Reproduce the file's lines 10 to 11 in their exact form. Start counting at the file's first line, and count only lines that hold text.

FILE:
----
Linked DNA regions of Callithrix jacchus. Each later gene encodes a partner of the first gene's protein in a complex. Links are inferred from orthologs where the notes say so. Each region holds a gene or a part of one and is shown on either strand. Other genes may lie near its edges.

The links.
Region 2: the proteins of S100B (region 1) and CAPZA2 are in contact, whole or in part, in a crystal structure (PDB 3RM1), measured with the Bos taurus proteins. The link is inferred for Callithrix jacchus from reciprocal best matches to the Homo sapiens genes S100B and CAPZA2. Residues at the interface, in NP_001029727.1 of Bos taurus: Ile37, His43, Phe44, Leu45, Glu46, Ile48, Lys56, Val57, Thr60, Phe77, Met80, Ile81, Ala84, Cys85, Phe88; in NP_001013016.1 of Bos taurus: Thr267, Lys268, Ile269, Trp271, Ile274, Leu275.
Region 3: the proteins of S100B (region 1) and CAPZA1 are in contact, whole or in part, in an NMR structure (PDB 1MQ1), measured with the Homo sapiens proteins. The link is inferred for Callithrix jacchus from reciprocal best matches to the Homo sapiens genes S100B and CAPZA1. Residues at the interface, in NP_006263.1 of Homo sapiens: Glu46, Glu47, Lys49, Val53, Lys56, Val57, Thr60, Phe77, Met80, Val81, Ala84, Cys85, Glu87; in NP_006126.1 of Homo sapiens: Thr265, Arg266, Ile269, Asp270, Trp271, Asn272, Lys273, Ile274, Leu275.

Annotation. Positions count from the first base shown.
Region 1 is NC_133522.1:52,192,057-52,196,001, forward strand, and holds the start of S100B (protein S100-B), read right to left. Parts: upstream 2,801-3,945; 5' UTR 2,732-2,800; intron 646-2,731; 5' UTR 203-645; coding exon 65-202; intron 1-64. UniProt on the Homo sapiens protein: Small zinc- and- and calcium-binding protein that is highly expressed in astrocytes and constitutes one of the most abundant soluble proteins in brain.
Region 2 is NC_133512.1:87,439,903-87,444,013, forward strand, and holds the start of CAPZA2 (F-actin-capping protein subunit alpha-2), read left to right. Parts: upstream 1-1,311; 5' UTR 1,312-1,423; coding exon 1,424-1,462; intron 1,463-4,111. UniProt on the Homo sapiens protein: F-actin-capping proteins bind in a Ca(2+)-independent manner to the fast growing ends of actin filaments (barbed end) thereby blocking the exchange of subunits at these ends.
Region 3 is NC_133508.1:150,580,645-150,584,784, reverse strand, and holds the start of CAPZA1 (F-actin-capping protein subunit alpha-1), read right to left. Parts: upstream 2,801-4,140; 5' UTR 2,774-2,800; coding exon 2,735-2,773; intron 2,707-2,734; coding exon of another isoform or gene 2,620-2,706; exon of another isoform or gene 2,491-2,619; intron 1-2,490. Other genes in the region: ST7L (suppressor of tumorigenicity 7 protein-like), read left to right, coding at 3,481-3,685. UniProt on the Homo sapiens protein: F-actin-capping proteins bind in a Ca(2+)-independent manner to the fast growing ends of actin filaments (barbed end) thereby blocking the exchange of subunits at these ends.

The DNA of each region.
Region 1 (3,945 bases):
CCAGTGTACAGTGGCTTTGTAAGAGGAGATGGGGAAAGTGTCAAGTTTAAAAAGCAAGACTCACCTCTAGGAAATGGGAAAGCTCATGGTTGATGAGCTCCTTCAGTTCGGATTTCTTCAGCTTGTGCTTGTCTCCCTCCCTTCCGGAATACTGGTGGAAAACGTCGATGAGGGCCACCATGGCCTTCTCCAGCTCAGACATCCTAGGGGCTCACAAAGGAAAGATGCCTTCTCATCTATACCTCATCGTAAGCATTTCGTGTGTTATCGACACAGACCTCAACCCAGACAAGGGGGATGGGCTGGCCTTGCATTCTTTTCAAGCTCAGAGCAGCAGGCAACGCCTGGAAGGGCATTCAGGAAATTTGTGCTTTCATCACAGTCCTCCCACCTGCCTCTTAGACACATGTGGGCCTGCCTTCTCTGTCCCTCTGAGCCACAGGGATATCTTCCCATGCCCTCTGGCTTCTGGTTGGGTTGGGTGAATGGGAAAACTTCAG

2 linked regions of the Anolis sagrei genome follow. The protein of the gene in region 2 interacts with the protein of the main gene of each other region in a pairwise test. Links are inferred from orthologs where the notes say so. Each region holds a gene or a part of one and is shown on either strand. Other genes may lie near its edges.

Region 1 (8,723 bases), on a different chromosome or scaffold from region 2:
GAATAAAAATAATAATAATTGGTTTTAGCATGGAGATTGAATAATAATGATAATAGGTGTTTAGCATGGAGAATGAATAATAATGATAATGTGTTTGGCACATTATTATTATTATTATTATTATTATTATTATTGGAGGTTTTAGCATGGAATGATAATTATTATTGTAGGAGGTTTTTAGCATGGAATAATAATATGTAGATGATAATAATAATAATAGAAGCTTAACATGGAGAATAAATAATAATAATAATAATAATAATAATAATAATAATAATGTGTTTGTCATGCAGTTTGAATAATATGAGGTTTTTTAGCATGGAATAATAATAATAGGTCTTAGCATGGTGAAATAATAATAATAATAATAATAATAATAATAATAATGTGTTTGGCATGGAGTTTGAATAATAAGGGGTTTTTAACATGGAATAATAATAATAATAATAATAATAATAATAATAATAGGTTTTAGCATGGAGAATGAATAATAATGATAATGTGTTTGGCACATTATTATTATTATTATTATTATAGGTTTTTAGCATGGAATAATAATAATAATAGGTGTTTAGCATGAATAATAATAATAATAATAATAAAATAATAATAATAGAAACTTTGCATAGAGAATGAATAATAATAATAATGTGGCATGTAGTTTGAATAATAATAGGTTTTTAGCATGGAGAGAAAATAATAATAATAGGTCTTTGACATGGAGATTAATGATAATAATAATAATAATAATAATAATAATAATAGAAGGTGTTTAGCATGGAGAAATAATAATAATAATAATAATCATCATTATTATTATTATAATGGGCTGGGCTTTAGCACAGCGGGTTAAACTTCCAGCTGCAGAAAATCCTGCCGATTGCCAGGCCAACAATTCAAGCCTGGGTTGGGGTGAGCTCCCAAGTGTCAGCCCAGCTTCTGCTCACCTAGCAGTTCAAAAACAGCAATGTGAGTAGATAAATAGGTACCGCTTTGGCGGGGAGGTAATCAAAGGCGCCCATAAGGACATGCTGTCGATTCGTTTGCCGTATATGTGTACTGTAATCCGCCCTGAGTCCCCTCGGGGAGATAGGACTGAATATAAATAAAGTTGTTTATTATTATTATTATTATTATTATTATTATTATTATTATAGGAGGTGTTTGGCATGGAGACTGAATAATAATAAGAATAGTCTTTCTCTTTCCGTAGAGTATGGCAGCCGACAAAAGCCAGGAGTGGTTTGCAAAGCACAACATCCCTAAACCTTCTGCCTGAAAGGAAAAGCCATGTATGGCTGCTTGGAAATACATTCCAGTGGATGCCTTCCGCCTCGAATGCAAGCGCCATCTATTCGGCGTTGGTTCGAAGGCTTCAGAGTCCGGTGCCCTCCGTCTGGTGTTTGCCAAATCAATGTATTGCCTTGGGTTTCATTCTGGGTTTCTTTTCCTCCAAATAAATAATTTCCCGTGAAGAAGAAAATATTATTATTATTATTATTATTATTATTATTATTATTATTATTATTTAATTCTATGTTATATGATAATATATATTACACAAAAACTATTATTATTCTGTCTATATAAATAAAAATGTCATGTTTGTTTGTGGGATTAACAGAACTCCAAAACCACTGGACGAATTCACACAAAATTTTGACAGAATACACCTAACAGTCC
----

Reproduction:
Region 1 (3,945 bases):
CCAGTGTACAGTGGCTTTGTAAGAGGAGATGGGGAAAGTGTCAAGTTTAAAAAGCAAGACTCACCTCTAGGAAATGGGAAAGCTCATGGTTGATGAGCTCCTTCAGTTCGGATTTCTTCAGCTTGTGCTTGTCTCCCTCCCTTCCGGAATACTGGTGGAAAACGTCGATGAGGGCCACCATGGCCTTCTCCAGCTCAGACATCCTAGGGGCTCACAAAGGAAAGATGCCTTCTCATCTATACCTCATCGTAAGCATTTCGTGTGTTATCGACACAGACCTCAACCCAGACAAGGGGGATGGGCTGGCCTTGCATTCTTTTCAAGCTCAGAGCAGCAGGCAACGCCTGGAAGGGCATTCAGGAAATTTGTGCTTTCATCACAGTCCTCCCACCTGCCTCTTAGACACATGTGGGCCTGCCTTCTCTGTCCCTCTGAGCCACAGGGATATCTTCCCATGCCCTCTGGCTTCTGGTTGGGTTGGGTGAATGGGAAAACTTCAG